This is essentially the freezing method with a screen and collector attached to it and is ideal for collecting some of the highest quality kief, as the process can be repeated with finer and finer screens bags to get only the head of the trichome (ensuring the least possible amount of plant matter). It works well for large batches, a it’s possible to get quality hash out of things like trim and clippings this way as well.
Naturally, a large factor in how much kief accumulates is the quality of the cannabis plant to begin with. Buds with heavy trichome coverage will yield more kief and produce a higher quality smoke.
Ask your budtender to help select well-sugared strains in order to maximize yield. Also, wearing gloves, or using an object to manipulate the plant matter is ideal to minimize oil residue from your hands (which will also make the kief clump up). Happy kief collecting!
Do you have any experience collecting kief? Let us know some of your favorite methods in the comments below!
Matt Mongelia holds an MFA in writing from The School of the Art Institute of Chicago. He has worked in the cannabis industry in various roles for 4 years, from dispensaries, production and retail to events, content and marketing. He is a writer for the comic Dark Beach, and has previously covered music and cultural content for SOL REPUBLIC.In general, there are three ways of collecting kief without the use of solvents: shake it off, freeze it off, or force through a screen to be caught in some form of reservoir. Take a look below to learn more and start collecting that precious kief!
What is a Kief Catcher?
Posted on January 29 2016
I was out with friends recently, when the topic of kief catchers came up. It turns out that quite a number of folks had no idea what a “kief catcher” was. An animated conversation ensued, and lead me to realize just how many folks are not familiar with kief in general, or kief catchers specifically.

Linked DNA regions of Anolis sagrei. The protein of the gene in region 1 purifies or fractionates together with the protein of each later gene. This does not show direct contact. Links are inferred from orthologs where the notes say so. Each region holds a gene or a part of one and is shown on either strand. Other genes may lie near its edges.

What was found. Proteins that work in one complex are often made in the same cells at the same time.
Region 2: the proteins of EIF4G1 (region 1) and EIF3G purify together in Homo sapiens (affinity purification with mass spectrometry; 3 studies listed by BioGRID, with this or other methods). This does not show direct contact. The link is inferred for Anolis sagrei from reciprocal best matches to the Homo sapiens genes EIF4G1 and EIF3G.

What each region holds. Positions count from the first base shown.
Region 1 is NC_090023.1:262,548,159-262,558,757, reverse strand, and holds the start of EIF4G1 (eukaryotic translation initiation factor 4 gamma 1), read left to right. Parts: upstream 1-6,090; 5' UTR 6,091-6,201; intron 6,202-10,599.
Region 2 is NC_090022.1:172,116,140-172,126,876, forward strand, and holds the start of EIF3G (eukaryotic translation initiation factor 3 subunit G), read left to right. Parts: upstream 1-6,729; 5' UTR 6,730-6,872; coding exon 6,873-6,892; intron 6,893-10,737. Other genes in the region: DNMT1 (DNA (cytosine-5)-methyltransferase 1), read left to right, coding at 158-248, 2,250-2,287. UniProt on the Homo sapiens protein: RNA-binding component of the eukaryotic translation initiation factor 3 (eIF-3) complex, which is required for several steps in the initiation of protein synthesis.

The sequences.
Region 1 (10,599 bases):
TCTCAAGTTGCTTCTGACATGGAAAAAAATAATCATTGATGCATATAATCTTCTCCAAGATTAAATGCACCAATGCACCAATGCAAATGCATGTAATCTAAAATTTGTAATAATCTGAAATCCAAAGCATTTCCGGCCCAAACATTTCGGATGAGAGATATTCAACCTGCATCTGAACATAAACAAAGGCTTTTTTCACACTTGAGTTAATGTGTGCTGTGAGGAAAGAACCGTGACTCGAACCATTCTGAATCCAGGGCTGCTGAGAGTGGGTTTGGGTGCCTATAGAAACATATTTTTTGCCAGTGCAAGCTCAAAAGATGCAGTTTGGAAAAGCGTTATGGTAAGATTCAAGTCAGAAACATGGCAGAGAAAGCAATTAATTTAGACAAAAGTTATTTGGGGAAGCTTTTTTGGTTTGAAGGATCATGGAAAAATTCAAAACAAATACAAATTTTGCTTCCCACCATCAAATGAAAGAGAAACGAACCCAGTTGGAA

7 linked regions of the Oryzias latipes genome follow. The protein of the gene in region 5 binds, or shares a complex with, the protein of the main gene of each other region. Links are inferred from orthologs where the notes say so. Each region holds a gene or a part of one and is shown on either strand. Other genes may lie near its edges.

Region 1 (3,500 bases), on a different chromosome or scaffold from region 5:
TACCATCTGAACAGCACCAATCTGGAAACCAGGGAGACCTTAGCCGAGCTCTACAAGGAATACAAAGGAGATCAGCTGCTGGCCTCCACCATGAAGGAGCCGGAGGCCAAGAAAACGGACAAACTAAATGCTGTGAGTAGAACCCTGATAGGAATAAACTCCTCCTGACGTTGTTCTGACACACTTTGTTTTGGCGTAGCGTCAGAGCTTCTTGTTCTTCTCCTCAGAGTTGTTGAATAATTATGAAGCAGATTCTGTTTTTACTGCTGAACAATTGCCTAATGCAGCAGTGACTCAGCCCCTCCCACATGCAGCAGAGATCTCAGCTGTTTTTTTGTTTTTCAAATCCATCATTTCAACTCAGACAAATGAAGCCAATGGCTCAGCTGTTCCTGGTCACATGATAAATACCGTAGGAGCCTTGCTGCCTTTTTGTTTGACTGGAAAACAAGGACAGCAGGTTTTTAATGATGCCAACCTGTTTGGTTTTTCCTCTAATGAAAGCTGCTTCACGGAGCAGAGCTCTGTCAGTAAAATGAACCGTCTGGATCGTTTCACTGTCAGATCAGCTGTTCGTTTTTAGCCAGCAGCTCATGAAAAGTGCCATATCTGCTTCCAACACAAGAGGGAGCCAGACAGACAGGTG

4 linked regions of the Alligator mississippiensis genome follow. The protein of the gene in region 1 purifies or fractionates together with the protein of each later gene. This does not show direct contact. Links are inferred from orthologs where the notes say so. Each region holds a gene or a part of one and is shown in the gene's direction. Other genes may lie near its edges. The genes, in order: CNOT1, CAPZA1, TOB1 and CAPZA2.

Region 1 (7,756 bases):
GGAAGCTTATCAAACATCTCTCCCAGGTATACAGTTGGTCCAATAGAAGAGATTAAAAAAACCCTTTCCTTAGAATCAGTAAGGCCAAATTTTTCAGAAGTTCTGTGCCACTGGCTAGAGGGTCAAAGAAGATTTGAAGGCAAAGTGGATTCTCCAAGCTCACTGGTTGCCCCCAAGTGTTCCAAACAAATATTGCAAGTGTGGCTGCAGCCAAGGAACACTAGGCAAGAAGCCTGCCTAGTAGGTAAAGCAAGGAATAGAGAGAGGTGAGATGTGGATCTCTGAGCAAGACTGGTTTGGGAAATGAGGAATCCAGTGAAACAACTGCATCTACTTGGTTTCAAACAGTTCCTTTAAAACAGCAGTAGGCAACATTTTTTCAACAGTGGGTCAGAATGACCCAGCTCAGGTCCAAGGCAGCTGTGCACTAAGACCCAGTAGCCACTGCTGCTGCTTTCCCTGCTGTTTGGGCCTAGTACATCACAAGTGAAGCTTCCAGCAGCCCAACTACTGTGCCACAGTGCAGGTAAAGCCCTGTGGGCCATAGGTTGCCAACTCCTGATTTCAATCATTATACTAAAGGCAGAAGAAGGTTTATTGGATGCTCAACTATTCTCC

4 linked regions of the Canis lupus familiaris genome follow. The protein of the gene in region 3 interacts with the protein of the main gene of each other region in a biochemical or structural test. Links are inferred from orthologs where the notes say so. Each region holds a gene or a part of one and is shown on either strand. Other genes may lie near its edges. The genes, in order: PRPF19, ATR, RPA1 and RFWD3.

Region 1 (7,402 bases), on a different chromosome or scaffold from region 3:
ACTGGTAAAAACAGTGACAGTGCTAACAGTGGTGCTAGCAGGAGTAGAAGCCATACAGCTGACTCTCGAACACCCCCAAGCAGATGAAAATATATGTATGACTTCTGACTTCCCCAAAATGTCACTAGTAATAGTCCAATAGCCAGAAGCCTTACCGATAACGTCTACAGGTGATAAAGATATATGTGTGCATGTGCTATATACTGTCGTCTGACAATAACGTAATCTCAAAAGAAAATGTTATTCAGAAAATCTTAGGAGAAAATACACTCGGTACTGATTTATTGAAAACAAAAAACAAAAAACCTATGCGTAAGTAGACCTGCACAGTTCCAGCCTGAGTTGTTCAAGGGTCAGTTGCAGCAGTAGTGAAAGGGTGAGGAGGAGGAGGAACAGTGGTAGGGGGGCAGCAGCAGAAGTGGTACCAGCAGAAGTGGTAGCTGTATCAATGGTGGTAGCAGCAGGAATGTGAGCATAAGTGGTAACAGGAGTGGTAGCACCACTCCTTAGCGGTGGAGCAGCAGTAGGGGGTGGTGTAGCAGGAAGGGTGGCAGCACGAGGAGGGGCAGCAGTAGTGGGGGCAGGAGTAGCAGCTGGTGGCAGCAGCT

“Kief” refers to the super fine, powdery, dust-like substance you get when you grind your herbs. It is very frequently referred to as “pollen” as well, because it looks like a fine coating of flower pollen.
Herb grinders come in a variety of configurations – 2 part, 3 part and 4 part grinders. A 2-part grinder just has a top and a bottom, both with “teeth” to shred your herb. That’s it, there’s no were for it to “go”, it’s just a shredder. A 3-part grinder adds a “catch chamber” underneath, with holes in the 2nd part (the piece that *was* the bottom of a 2 part grinder) so that the ground-up herb can fall through the holes tot he catch chamber below. A 4-part grinder adds yet another chamber below that, called the “kief catcher” (or “pollen catcher”). The catch chamber will have a screen at the bottom that allows the super fine pollen particles to fall through to the very bottom chamber, while the larger pieces of herb stay in the catch chamber.
When you use your grinder for the first time, there will be an ultra fine dusting of pollen in the kief catcher at the bottom. Just ignore it. Over time, as you continue to grind herb, that bottom-most chamber will continue to collect kief and accumulate. Eventually you will have a nice pile of kief (pollen) in the bottom of your grinder!
Why is this a good thing?
Well, the kief is rich in THC. Kief comes from the trichomes and is highly concentrated. Some folks use a “pollen press” to compress the kief under pressure and create hash. Others sprinkle it over the top of a bowl to add a layer of concentrated THC. Some folks just smoke a bowl of pure kief.
Because it’s very potent and has less plant matter, it’s generally more pure and pleasing to smoke — a delicacy, if you will. To use a beef analogy, kief is like the filet mignon of herb.What is a Kief Catcher? Posted on January 29 2016 I was out with friends recently, when the topic of kief catchers came up. It turns out that quite a number of folks had no idea what a “kief ]]>